Preventing the possibility of elder abuse
One of the United Nations awareness campaigns which is perhaps the least talked about but which is the most important is that on awareness of elder abuse. The United Nations has designated June 15 as World Elder Abuse Awareness Day (WEAAD). WHO defines elder abuse as “a single or repeated act, or lack of appropriate action, occurring in any relationship where there is an expectation of trust that causes harm or distress to an older person.”
The elderly are the fastest growing demographic group in the world and by 2050, one in five Indians is expected to be over the age of 60. Over the past few years, HelpAge India has been conducting surveys to understand the growing crime of elder abuse. against the ancients of India. In 2014, half of Indian elders surveyed (50%) said they had experienced abuse and 77% of them lived with their family.
Many people talk about the abuse of children and women, but unfortunately there are far fewer active voices advocating for the rights of elders. One of the main reasons may be that this type of abuse can be difficult to spot because it is often committed by family members or caregivers on adults who may have impaired cognitive or mobility issues allowing them access to a large community. However, elder care laws and penalties for elder abuse are of the utmost importance to ensure the protection of our elders.
Every day citizens must step in to recognize the signs and speak for someone who may not be able to speak for themselves.
How to recognize elder abuse
Elder abuse comes in various intentional and unintentional forms related to neglect and systematic mistreatment or abuse of financial, physical, emotional and sexual care.
The National Center on Elder Abuse cites the three most significant forms of elder abuse: physical, financial, and emotional. Many cases of elder abuse take place in their homes, where older people are supposed to feel safe and protected, but their abuse often goes unreported and the abusers go unpunished.
Elder abuse, whether by a resident of an aged care home or by an older person living with family, is often first noticed by a change in mental attitudes and behaviors , physical or financial of the person.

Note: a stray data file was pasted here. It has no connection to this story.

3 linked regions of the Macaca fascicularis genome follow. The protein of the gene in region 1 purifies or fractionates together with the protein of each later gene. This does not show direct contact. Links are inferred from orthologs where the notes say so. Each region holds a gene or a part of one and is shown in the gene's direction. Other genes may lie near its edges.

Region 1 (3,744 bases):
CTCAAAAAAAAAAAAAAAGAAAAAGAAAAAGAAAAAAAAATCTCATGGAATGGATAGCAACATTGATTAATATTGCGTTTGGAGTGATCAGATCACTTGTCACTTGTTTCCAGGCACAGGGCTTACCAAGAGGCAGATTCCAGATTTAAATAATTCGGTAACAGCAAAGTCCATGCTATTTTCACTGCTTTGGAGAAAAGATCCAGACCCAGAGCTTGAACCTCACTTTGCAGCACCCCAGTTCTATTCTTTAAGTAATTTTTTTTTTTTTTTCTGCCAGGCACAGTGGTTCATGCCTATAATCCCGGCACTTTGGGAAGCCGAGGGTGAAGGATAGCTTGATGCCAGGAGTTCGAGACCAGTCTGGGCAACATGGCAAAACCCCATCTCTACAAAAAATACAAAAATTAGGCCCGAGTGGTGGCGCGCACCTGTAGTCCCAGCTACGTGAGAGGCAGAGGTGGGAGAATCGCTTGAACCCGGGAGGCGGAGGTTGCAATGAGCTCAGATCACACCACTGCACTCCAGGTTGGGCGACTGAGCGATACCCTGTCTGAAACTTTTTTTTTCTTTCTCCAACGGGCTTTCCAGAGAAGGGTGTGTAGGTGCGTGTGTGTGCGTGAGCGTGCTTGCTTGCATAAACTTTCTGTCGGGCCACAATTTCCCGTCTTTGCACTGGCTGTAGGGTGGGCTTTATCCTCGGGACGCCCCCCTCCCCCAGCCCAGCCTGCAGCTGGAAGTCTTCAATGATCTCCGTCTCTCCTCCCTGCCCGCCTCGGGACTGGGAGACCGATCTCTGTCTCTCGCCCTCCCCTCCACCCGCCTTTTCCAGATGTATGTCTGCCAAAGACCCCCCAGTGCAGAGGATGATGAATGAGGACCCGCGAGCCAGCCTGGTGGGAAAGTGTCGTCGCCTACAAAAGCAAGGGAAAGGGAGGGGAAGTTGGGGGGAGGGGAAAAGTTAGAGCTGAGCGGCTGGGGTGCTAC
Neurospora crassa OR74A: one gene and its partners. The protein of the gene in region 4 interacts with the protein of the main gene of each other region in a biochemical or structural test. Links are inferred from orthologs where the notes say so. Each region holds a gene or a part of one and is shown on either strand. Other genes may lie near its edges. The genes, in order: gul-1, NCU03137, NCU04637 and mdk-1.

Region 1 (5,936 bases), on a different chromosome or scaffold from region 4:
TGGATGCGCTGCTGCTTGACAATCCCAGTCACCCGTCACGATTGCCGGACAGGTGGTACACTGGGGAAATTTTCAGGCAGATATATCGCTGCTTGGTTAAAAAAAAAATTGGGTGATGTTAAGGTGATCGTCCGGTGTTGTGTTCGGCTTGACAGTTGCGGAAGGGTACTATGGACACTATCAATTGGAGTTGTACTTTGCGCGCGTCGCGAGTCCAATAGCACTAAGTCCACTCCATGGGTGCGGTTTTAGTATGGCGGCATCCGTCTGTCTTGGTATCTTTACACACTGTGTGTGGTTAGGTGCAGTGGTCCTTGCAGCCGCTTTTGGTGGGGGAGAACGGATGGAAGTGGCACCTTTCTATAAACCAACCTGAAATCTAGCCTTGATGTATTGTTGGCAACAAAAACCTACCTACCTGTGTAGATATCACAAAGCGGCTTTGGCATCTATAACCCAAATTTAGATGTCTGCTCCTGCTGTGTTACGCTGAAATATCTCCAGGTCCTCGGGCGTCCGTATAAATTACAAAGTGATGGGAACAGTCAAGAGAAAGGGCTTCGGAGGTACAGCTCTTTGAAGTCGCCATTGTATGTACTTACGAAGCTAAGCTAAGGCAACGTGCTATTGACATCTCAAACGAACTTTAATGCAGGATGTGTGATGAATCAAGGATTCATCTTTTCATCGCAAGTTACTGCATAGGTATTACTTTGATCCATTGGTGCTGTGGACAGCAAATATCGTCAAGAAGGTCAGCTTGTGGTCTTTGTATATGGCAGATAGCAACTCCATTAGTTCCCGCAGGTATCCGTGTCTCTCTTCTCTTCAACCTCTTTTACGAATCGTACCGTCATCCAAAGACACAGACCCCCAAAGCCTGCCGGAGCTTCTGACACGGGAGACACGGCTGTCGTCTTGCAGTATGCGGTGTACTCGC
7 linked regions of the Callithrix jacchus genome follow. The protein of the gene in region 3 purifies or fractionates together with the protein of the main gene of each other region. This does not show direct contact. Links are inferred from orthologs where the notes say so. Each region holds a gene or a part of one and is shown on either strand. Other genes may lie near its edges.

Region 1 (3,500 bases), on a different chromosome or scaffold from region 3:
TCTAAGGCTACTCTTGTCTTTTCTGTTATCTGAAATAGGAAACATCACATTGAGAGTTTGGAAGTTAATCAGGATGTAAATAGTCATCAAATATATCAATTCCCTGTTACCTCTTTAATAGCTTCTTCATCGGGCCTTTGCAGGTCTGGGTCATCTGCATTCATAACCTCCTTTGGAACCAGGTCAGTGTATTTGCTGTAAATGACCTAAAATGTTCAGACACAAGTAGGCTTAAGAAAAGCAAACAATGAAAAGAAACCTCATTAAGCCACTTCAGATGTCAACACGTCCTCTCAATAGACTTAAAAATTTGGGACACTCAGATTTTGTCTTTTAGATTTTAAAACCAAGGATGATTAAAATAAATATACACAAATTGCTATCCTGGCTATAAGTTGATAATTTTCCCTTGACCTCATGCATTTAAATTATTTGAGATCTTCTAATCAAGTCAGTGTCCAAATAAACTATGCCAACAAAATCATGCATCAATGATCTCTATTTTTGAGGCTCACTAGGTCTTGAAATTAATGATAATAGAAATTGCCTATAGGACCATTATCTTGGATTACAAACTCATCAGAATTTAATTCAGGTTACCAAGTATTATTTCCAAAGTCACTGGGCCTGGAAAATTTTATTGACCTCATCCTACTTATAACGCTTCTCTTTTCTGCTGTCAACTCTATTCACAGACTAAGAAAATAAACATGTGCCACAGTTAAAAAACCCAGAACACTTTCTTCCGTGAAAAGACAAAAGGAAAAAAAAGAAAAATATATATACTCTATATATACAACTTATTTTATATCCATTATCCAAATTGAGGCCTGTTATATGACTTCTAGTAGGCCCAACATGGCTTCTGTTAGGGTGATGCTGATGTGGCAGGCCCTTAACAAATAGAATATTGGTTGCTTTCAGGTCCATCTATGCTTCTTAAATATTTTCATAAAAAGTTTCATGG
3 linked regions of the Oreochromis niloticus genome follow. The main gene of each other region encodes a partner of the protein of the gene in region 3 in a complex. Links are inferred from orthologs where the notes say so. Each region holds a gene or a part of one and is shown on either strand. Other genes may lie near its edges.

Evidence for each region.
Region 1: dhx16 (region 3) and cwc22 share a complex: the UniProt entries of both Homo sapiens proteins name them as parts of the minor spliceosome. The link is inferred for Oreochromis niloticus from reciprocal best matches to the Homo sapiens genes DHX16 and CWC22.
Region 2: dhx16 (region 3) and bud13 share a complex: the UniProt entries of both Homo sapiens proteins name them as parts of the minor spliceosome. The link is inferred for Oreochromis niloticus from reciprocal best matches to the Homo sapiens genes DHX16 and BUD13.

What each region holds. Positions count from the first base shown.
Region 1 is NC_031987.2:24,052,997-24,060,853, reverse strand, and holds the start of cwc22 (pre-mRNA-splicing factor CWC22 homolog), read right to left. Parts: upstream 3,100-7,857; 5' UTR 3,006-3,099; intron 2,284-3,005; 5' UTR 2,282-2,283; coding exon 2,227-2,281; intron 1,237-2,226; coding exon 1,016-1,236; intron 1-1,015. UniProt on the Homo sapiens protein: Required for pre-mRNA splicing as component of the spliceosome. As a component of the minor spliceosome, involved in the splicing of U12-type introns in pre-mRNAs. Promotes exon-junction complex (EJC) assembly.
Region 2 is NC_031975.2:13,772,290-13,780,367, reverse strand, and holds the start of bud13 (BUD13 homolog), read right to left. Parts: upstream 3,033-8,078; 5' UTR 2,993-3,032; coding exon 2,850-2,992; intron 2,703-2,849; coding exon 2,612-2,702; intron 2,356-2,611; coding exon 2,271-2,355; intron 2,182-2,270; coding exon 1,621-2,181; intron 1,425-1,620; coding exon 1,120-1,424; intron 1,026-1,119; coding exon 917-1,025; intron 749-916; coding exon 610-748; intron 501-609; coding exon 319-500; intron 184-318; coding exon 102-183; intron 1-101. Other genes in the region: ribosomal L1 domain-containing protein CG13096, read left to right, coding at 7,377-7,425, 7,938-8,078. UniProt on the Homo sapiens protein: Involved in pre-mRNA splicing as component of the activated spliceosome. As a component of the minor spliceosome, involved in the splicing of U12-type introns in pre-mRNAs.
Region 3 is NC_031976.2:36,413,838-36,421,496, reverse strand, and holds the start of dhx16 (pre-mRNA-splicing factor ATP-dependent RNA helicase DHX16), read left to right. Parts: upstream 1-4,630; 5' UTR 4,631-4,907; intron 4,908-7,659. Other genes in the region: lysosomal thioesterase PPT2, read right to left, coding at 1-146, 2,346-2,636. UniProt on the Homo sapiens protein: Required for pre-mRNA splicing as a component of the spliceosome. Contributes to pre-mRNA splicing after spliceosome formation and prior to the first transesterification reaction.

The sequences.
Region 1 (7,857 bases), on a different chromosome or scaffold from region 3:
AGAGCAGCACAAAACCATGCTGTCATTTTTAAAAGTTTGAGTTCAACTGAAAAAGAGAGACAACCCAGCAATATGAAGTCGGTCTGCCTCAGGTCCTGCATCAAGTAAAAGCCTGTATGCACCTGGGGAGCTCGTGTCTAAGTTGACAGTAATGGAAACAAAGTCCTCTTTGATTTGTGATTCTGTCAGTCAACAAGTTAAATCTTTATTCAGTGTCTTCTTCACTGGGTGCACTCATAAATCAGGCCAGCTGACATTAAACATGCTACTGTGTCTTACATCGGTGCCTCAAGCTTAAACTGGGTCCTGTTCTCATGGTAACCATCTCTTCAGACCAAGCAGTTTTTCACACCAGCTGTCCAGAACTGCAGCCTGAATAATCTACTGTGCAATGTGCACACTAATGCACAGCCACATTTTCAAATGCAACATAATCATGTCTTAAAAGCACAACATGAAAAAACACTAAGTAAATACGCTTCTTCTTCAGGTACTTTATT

There is no specific way to recognize elder abuse, but some signs may include:
- Weight loss or malnutrition
- poor hygiene
- Reluctance to speak freely or make up irrational stories
- Anxiety, depression, fear or confusion
- Injuries such as bruises, cuts, burns or broken bones
- Unexplained loss of money, excessive gifts or inability to access finances
- Withdrawal from friends and family members
- Bedsores or ulcers
- Missing medical aids such as walkers, dentures, glasses or hearing aids
- Missing drug
- Unsanitary or unsafe living conditions
Although elder abuse can affect any older person, certain factors put some older adults at greater risk than others. According to research from Northwestern University and the WHO, those most at risk are usually over the age of 80 and are women. Those who are isolated, in poor health, or cared for by a live-in caregiver who is financially dependent on them may also be at greater risk of abuse.
How to prevent elder abuse?
Education is key to preventing elder abuse. Seniors, family, friends, professionals, caregivers and the public need to know the signs and know what to do. Additionally, people can take active steps to help themselves prevent elder abuse.
The healthier older people are from mental and physical exercise, the less likely they are to be unable to defend themselves. Next, it’s essential to plan your aging process which includes things like a living will or power of attorney to someone you trust to oversee health care decisions, so family members don’t don’t argue at the end. It’s also important to seek help when you need it, whether it’s a therapist for depression or legal advice on wills. Next, seniors should continue to stay active in the community and in contact with a variety of people so that they have a support system that they can always access.
Never ignore the signs of elder abuse, if you think you see it, speak up!
Your parents, grandparents and other aging relatives do not deserve to suffer. If you think your loved one is in danger, report it to one of the helplines set up to help deal with elder abuse, such as the National Helpline for the Elderly, the toll-free number from the Government of India (14567) or the national helpline HelpAge India (18001801253) or the police. Number (100).
The opinions expressed above are those of the author.
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